Shear flow instability is a classical problem in hydrodynamics. In particular, it is important for understanding the transition from laminar to turbulent flow.  First, I will describe some results on shear flow instability in the setting of inviscid flows in a rigid wall. Then the effects of a free surface (or water waves) and viscosity will be discussed.

### Bilinear and Quadratic variants on the Littlewood-Offord Lemma

Series
Combinatorics Seminar
Time
Friday, August 29, 2008 - 15:00 for 1 hour (actually 50 minutes)
Location
Skiles 255
Speaker
Kevin CostelloSchool of Mathematics, Georgia Tech
Let f be a polynomial or multilinear form in a large number of variables. A basic question we can ask about f is how dispersed it becomes as the number of variables increases. To be more concrete: If we randomly (and independently) set each entry to be either 1 or -1, what is the largest concentration of the output of f on any single value, assuming all (or most) of the coefficients of f are nonzero? Can we somehow describe the structure of those forms which are close to having maximal concentration? If f is a linear polynomial, this is a question originally examined by Littlewood and Offord and answered by Erdos: The maximal concentration occurs when all the nonzero coefficients of f are equal. Here we will consider the case where f is a bilinear or quadratic form.

### Finite Rank Approximation of Tensor-Type and Additive Random Fields

Series
Stochastics Seminar
Time
Thursday, August 28, 2008 - 15:00 for 1 hour (actually 50 minutes)
Location
Skiles 269
Speaker
Mikhail LifshitsSchool of Mathematics, Georgia Tech
We consider a random field of tensor product type X and investigate the quality of approximation (both in the average and in the probabilistic sense) to X by the processes of rank n minimizing the quadratic approximation error. Most interesting results are obtained for the case when the dimension of parameter set tends to infinity. Call "cardinality" the minimal n providing a given level of approximation accuracy. By applying Central Limit Theorem to (deterministic) array of covariance eigenvalues, we show that, for any fixed level of relative error, this cardinality increases exponentially (a phenomenon often called "intractability" or "dimension curse") and find the explosion coefficient. We also show that the behavior of the probabilistic and average cardinalities is essentially the same in the large domain of parameters.

### Markov bases for series-parallel graphs

Series
Graph Theory Seminar
Time
Thursday, August 28, 2008 - 12:00 for 1 hour (actually 50 minutes)
Location
Skiles 255
Speaker
Sergey NorinMathematics, Princeton University
The problem of generating random integral tables from the set of all nonnegative integral tables with fixed marginals is of importance in statistics. The Diaconis-Sturmfels algorithm for this problem performs a random walk on the set of such tables. The moves in the walk are referred to as Markov bases and correspond to generators of a certain toric ideal. When only one and two-way marginals are considered, one can naturally associate a graph to the model. In this talk, I will present a characterization of all graphs for which the corresponding toric ideal can be generated in degree four, answering a question of Develin and Sullivant. I will also discuss some related open questions and demonstrate applications of the Four Color theorem and results on clean triangulations of surfaces, providing partial answers to these questions. Based on joint work with Daniel Kral and Ondrej Pangrac.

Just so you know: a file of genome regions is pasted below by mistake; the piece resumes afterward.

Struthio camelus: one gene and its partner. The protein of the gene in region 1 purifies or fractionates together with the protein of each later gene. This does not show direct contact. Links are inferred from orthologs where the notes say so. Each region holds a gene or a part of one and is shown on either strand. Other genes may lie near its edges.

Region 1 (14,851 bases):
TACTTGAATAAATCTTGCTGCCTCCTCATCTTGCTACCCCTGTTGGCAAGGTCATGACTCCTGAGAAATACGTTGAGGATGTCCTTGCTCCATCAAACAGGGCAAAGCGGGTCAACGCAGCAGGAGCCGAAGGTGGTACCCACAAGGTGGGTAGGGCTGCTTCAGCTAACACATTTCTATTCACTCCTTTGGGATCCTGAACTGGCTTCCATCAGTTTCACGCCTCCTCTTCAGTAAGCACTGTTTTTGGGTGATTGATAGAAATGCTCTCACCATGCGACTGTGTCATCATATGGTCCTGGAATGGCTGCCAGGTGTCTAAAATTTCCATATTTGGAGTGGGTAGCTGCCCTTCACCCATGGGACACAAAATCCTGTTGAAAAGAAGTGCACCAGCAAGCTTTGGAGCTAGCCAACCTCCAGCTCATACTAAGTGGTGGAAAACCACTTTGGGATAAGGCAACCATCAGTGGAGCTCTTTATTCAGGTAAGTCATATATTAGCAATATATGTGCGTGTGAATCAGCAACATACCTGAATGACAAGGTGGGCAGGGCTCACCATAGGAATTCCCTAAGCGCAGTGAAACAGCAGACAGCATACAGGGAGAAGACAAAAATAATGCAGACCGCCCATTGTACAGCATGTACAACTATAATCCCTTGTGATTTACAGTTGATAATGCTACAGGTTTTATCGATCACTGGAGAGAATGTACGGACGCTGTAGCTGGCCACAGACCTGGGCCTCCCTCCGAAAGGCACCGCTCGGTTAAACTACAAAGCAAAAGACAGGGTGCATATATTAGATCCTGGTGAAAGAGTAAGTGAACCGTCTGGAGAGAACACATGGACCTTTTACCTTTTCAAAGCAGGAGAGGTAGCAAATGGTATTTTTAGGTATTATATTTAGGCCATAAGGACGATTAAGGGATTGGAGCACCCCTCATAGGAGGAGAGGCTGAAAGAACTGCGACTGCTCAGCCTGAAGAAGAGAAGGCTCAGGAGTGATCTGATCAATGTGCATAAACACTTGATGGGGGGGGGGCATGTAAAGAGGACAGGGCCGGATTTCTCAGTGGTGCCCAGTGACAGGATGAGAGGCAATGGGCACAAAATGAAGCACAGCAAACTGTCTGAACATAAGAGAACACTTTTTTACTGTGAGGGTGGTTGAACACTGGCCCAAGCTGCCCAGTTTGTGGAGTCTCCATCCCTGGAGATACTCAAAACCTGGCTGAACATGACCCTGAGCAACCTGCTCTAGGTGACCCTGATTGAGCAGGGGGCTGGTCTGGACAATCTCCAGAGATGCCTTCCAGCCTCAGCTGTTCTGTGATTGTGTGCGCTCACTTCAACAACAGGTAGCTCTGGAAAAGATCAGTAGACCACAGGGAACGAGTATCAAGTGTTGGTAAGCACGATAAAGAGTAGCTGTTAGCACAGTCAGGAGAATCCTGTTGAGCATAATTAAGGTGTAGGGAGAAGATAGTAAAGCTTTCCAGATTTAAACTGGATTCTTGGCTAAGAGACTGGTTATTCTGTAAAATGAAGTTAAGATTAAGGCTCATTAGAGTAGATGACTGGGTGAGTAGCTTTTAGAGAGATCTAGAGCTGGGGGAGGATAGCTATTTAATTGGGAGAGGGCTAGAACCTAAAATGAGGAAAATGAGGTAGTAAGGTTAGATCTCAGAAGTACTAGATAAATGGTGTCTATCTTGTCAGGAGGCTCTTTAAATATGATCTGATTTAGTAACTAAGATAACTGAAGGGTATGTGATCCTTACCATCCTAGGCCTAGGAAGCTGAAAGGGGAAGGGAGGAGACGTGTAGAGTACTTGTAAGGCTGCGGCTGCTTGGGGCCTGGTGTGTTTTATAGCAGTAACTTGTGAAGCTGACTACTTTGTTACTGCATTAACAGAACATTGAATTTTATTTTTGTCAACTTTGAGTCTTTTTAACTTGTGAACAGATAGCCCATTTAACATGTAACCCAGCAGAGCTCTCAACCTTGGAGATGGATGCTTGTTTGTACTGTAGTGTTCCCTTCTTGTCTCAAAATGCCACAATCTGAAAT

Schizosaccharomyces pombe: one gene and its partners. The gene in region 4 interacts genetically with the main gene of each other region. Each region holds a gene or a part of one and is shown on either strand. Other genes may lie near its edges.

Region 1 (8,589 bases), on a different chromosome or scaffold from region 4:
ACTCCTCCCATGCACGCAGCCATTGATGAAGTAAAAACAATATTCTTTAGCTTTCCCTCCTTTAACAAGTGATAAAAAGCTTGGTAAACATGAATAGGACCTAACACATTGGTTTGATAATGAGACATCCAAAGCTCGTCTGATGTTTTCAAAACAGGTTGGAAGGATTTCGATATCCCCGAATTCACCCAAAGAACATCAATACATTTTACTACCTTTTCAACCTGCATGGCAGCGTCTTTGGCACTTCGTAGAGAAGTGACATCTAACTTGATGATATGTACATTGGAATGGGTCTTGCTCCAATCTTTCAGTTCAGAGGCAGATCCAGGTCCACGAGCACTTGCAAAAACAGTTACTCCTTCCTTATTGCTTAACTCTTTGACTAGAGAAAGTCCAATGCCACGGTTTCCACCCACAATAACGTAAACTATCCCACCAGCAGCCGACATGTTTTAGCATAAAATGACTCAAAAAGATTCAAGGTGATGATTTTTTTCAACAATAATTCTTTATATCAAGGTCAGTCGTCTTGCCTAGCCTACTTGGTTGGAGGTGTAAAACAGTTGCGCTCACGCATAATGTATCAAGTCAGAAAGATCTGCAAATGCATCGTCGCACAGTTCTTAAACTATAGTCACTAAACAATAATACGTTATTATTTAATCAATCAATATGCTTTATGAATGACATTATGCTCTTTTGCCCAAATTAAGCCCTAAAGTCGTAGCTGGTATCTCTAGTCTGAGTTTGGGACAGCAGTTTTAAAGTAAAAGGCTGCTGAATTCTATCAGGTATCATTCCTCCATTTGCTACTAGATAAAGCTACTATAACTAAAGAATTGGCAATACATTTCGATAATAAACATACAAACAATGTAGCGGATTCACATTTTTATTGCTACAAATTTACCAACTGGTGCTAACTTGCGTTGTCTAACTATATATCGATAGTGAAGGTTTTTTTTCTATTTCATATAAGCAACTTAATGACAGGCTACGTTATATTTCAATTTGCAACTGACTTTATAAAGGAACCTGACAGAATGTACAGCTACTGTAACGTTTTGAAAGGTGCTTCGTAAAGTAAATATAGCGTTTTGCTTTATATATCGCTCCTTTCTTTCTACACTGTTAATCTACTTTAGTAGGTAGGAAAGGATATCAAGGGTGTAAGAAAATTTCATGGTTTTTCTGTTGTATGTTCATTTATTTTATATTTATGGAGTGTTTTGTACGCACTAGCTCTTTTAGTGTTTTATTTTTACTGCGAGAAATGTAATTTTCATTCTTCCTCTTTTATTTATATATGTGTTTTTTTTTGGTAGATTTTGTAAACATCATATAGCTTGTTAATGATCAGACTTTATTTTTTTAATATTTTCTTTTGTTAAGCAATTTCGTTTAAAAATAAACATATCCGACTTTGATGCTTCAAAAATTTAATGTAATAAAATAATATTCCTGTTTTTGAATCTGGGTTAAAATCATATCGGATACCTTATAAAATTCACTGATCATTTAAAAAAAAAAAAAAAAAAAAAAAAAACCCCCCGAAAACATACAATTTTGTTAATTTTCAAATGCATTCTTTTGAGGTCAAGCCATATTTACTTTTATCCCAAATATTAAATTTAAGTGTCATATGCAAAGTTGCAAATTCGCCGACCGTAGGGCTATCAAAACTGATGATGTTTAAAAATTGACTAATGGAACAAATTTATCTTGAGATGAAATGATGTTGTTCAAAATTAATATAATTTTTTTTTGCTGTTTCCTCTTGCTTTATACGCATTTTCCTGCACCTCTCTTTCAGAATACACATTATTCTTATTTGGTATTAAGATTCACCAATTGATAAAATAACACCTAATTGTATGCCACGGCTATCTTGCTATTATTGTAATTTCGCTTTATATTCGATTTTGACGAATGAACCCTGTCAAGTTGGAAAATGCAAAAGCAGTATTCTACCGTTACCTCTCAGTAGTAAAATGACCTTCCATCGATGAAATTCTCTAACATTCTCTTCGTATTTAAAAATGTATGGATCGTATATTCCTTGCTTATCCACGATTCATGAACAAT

### Applying for Jobs

Series
Research Horizons Seminar
Time
Wednesday, August 27, 2008 - 12:00 for 1 hour (actually 50 minutes)
Location
Skiles 255
Speaker
Tom Trotter, Teena Carroll, Luca DieciSchool of Mathematics, Georgia Tech
* Dr. Trotter: perspective of the hiring committee with an emphasis on research universities. * Dr. Carroll: perspective of the applicant with an emphasis on liberal arts universities. * Dr. Dieci: other advice, including non-academic routes.

### An introduction for PDE constrained optimization

Series
PDE Seminar
Time
Tuesday, August 26, 2008 - 15:00 for 1 hour (actually 50 minutes)
Location
Skiles 255
Speaker
Eldad HaberMathematics &amp;amp; Computer Science, Emory University
Optimization problems with PDE constraints are commonly solved in different areas of science and engineering. In this talk we give an introduction to this field. In particular we discuss discretization techniques and effective linear and nonlinear solvers. Examples are given from inverse problems in electromagnetics.